January 10th, 2007

Superboy Punches The Universe, RPG: Retcon

Thunderbird Sucks. E-Mail Sucks.

I need a new e-mail program.

Some background:

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The crux of the matter is that there's something about Thunderbird that destabilizes my whole system. At first, I was opening it up and leaving it running in the background, checking for mail every few minutes. My system started acting erratically, hanging up for a few seconds at a time, and taking an unusually long time to perform simple functions like switching from window to window**.

The temperature readout on the front of my computer told me that it was well past time to dust it out; when it starts pushing 100F, it starts acting glitchy, and with the central heater running this time of year, there's that much more dust and heat to worry about. So, a couple of cans of compressed air later, and a 113F operating temp was back down to a cool, happy 84F.

And the glitches kept on coming. I'd have to reboot every couple of days.

I'm still getting back in the habit of checking mail regularly, so I'd frequently go a day or two after a reboot without firing up Thunderbird. After about a week, it dawned on me... my system ran just fine until I opened up Thunderbird. It ran notoriously resource-heavy and buggy software like Second Life, it ran with heavy multi-tasking on two monitors, it ran as well or better than ever... until. I. Opened. Thunderbird.

I started changing variables. First, I changed the settings so that it wasn't checking mail every few minutes -- it only downloaded when I specifically told it to. That didn't help; the glitches continued until I rebooted.

I changed the way I used the program: instead of leaving it open and hitting the button to check mail periodically, I'd open it, read mail, and close it immediately. It didn't matter; the system continued to destablize even with it shut down.

I think Thunderbird has a serious memory leak, or something of that nature.

And I think that, ironically, it Doesn't Play Well With Firefox, particularly when Firefox is trying to interact with other software. My MUCK client, BeipMU, features clickable links. When my system is running smoothly, they pop up without a hitch. When there's some kind of glitch, they're the canary in the coal mine. This morning, I noted that the transition from "a little twitchy" to "completely unusable" didn't happen until I clicked on links in BeipMU to open them up in Firefox.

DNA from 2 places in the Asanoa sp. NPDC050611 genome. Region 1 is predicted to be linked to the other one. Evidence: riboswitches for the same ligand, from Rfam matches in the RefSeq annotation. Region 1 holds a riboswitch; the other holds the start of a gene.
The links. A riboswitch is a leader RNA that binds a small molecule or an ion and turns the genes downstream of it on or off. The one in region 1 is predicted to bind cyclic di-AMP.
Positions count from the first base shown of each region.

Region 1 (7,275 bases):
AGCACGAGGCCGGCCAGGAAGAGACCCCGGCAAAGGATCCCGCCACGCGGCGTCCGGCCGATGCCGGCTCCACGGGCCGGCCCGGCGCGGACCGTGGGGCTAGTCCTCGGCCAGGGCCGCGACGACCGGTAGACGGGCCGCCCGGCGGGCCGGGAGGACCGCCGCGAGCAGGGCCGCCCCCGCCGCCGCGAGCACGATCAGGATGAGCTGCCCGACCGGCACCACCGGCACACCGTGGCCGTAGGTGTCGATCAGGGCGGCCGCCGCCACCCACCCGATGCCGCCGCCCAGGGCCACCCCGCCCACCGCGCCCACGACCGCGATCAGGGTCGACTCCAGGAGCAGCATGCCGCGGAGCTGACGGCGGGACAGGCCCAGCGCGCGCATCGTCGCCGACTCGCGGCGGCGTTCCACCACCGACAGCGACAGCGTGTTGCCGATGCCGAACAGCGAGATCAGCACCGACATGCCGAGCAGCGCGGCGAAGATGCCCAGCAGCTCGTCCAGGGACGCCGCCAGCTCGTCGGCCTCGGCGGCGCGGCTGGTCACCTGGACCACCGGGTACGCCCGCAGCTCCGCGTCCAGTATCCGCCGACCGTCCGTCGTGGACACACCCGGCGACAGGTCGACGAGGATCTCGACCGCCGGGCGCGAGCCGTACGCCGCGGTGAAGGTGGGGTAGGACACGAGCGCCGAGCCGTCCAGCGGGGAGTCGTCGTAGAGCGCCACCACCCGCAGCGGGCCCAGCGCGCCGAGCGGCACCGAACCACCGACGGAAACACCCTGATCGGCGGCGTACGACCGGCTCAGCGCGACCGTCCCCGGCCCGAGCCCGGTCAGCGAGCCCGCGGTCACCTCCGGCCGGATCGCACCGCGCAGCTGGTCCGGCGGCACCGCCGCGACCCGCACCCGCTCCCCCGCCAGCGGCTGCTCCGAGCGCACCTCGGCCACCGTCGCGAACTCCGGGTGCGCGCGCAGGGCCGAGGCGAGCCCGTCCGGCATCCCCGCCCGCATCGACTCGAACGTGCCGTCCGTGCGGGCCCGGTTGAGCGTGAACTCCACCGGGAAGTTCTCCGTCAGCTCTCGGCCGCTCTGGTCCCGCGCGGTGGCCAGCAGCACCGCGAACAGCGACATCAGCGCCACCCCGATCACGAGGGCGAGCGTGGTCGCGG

Thunderbird had, at that point, been closed between 8 and 12 hours.

Older versions of Second Life used to do the same thing. If I had SL, BeipMU, and Firefox open all at the same time (which I do regularly), clicking on a BeipMU link would slow the whole system down like the 880 at rush hour***. On the other claw, that would clear up once SL had been shut down for a while. This glitch requires a reboot every time I open Thunderbird.

And that does not facilitate my New Year's Resolution to keep caught up with my mail.

An important note: it's not just my system. quelonzia reports that Thunderbird makes both her work and home systems unstable, too -- to the point of crashing, thanks to the heavy number crunching her accountantware does. However, she also says that this is a recent development; it may be something peculiar to the current version.

So, I have a twofold question:

Poll #904263 E-Mail Alternatives

Have other people had this problem with Thunderbird?

Yes, all the time.
Yes, but it only started recently.
No, never.
How dare you suggest that an Open-Source product could possibly be flawed? You just want proprietary DRM on everything, you tool!
Shut up! Just... shut up!!

What should Your Obedient Serpent do about his e-mail problems?

Outlook! Are you crazy!? Is that your problem? Why not just log onto IRC and ask people to send you viruses directly? That way, you can cut out the middleman!
Try Eudora! Really! It's still around!
Go back to Pegasus! When was the last time you updated it, anyway?
Try some other client I rave about in the comments!
Stick with Thunderbird, and hope the glitch goes away with the next update.
Install Thunderbird on an otherwise-unused machine (like your laptop), and use it as a dedicated mail computer.
Go back to ignoring your e-mail entirely and snapping angrily about how the whole e-mail system is broken any time someone tries to send you something.
Stop trying to make your computer do what YOU want to do, and just accept the decisions the software designers make for you.
Learn to program yourself, dammit.
Shut up! Just... shut up

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